Wonder Woman forces Diana to confront the reality that mankind is responsible for this carnage, the horrors visited upon civilian populations. In fact, Wonder Woman ruthlessly demonstrates that Diana cannot necessarily stop it. The film’s big iconic set piece has Diana cross No Man’s Land to save the village of Veld, only for Ludendorff to wipe it out with his chemical weapons the following day.
Late in the movie, it is revealed that Ares has actually been posing as Sir Patrick Morgan (David Thewlis), a British politician pushing for peace. Inspecting the devastation, Ares insists, “Mankind did this, not me.” In contrast to Diana’s fantasy that men are good, Ares counters that they are “weak, cruel, selfish, and capable of the greatest horrors.”
This is a rather grim assessment for a superhero movie, but Wonder Woman commits to it. Diana acknowledges that Ares is correct in his understanding of mankind. This is an earth-shattering revelation for Diana, but it is the key to her arc. In the face of all this cynicism and desperation, Wonder Woman embraces romantic idealism.
Too many modern superhero films are tied up in the unchecked power fantasy of superheroism, in the uncritical idea that with great power comes the ability to do whatever a person wants. Very few modern superhero films engage with the idea of moral obligation or the importance of virtue. As the genre has become increasingly important in American cinema, it has stopped asking these questions.
Steve Rogers (Chris Evans) doesn’t reject the Sokovia Accords on point of principle in Civil War, but because they impact his best friend Bucky Barnes (Sebastian Stan). In Endgame, the Avengers’ plan to reverse “the snap” is not motivated by the loss of half of all life in the universe. They risk four separate timelines in order to restore their friends: Bucky Barnes, Peter Parker (Tom Holland).
In contrast, Wonder Woman argues that Diana has a moral obligation to use her power to make the world a better place, even if mankind doesn’t always deserve it and even if the outcome isn’t always what she would want. To (mis)quote a character from a rival comic book company, Diana comes to accept that with great power comes great responsibility.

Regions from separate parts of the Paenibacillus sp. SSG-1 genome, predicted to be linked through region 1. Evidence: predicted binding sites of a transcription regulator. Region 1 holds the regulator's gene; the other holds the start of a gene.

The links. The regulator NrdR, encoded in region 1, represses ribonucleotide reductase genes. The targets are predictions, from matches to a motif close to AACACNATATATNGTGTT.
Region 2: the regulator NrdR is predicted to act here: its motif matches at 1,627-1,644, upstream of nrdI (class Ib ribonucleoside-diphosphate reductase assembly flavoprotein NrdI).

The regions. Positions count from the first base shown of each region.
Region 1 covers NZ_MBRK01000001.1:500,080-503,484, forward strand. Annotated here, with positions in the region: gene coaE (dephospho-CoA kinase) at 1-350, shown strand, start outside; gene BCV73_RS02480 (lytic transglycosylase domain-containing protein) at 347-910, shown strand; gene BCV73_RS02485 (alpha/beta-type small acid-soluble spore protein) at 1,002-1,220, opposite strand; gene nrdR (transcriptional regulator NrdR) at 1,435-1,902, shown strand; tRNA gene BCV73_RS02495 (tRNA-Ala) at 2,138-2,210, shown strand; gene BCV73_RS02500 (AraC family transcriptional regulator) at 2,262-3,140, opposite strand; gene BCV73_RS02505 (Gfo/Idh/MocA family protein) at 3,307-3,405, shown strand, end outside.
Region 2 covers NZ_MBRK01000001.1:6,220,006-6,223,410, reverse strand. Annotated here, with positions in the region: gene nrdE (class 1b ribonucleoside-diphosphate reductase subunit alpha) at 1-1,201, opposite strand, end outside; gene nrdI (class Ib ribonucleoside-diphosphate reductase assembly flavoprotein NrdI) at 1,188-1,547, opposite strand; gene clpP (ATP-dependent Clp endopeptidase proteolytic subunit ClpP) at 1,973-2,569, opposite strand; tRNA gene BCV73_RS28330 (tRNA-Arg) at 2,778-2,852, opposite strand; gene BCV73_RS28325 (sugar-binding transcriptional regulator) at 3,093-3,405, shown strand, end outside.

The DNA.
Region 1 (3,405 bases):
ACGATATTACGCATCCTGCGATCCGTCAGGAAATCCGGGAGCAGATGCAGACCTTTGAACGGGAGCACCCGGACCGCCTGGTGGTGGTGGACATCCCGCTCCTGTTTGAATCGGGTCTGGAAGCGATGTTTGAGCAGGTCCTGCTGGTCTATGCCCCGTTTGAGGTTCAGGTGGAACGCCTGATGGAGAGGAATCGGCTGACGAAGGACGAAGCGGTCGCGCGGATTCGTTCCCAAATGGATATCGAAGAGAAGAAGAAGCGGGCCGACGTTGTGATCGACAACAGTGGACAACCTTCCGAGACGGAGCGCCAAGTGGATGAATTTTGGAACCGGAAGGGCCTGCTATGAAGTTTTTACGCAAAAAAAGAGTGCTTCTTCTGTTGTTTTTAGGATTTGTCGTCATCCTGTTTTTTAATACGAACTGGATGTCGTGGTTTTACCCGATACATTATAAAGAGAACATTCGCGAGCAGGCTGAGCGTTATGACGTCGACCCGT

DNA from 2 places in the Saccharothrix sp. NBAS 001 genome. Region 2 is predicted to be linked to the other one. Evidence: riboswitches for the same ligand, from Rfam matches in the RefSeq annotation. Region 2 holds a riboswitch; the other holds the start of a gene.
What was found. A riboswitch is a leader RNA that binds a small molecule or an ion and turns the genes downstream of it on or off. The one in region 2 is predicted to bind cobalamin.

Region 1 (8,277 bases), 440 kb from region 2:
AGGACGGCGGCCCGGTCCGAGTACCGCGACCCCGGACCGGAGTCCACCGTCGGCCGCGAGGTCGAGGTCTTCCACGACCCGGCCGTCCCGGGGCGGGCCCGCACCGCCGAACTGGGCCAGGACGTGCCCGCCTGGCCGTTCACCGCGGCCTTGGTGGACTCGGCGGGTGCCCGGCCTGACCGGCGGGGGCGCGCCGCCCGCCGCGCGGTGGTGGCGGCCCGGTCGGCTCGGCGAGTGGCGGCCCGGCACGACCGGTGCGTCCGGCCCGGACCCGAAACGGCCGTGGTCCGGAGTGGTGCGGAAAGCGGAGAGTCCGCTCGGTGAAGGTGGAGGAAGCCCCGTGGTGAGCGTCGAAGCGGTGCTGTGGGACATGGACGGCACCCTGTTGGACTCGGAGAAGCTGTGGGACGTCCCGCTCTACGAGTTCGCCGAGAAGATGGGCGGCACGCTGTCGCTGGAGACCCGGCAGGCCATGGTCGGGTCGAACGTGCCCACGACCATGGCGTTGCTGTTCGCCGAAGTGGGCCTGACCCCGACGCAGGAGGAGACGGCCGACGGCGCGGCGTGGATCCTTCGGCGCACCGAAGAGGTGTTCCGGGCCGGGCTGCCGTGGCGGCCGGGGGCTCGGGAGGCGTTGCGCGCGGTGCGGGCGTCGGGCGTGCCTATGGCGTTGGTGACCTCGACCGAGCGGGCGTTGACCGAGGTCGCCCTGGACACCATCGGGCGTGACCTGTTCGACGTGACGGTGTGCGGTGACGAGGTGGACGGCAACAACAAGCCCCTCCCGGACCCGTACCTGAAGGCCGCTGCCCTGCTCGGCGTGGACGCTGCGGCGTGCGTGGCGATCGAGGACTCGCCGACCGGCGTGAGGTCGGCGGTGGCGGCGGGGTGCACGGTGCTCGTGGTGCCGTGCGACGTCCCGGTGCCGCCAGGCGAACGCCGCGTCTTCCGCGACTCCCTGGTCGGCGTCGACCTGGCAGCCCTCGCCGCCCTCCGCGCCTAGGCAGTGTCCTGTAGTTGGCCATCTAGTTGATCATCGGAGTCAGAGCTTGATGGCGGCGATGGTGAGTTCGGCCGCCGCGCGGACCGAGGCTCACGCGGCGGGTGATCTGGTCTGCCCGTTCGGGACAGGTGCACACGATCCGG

“They don’t deserve our help,” Diana insists at the climax. In Wonder Woman, those fighting to save the world of men are those disenfranchised by it. Diana is a foreign woman. Sameer is played by Saïd Taghmaoui, a French-American actor of Moroccan descent. Chief Napi (Eugene Brave Rock) is a dispossessed member of the Blackfoot tribe, his home torn apart by the European settlers.
“It’s not about ‘deserve’!” responds Steve. “It’s about what you believe.” Diana, Steve, and Ares are all correct about the world of man. Wonder Woman grapples with a question percolating through contemporary pop culture in shows like The Good Place. At the same time that Wonder Woman was released, Steven Moffat’s final season of Doctor Who effectively broached the same question: what it means to be a good person in a world that is not.
This is a bold and meaningful argument about the superhero genre and pop culture in general, about the role that these sorts of stories have in times of uncertainty. At their best, superhero stories have never really been about unchecked power fantasies, but instead about the importance of using that power in a virtuous way, even when the world makes it difficult – or even impossible.
“What one does when faced with the truth is more difficult than you think,” Diana warns viewers in her opening monologue. Wonder Woman suggests a challenging and difficult answer about what a good person does when confronted with a world of horror and injustice: they act like a hero.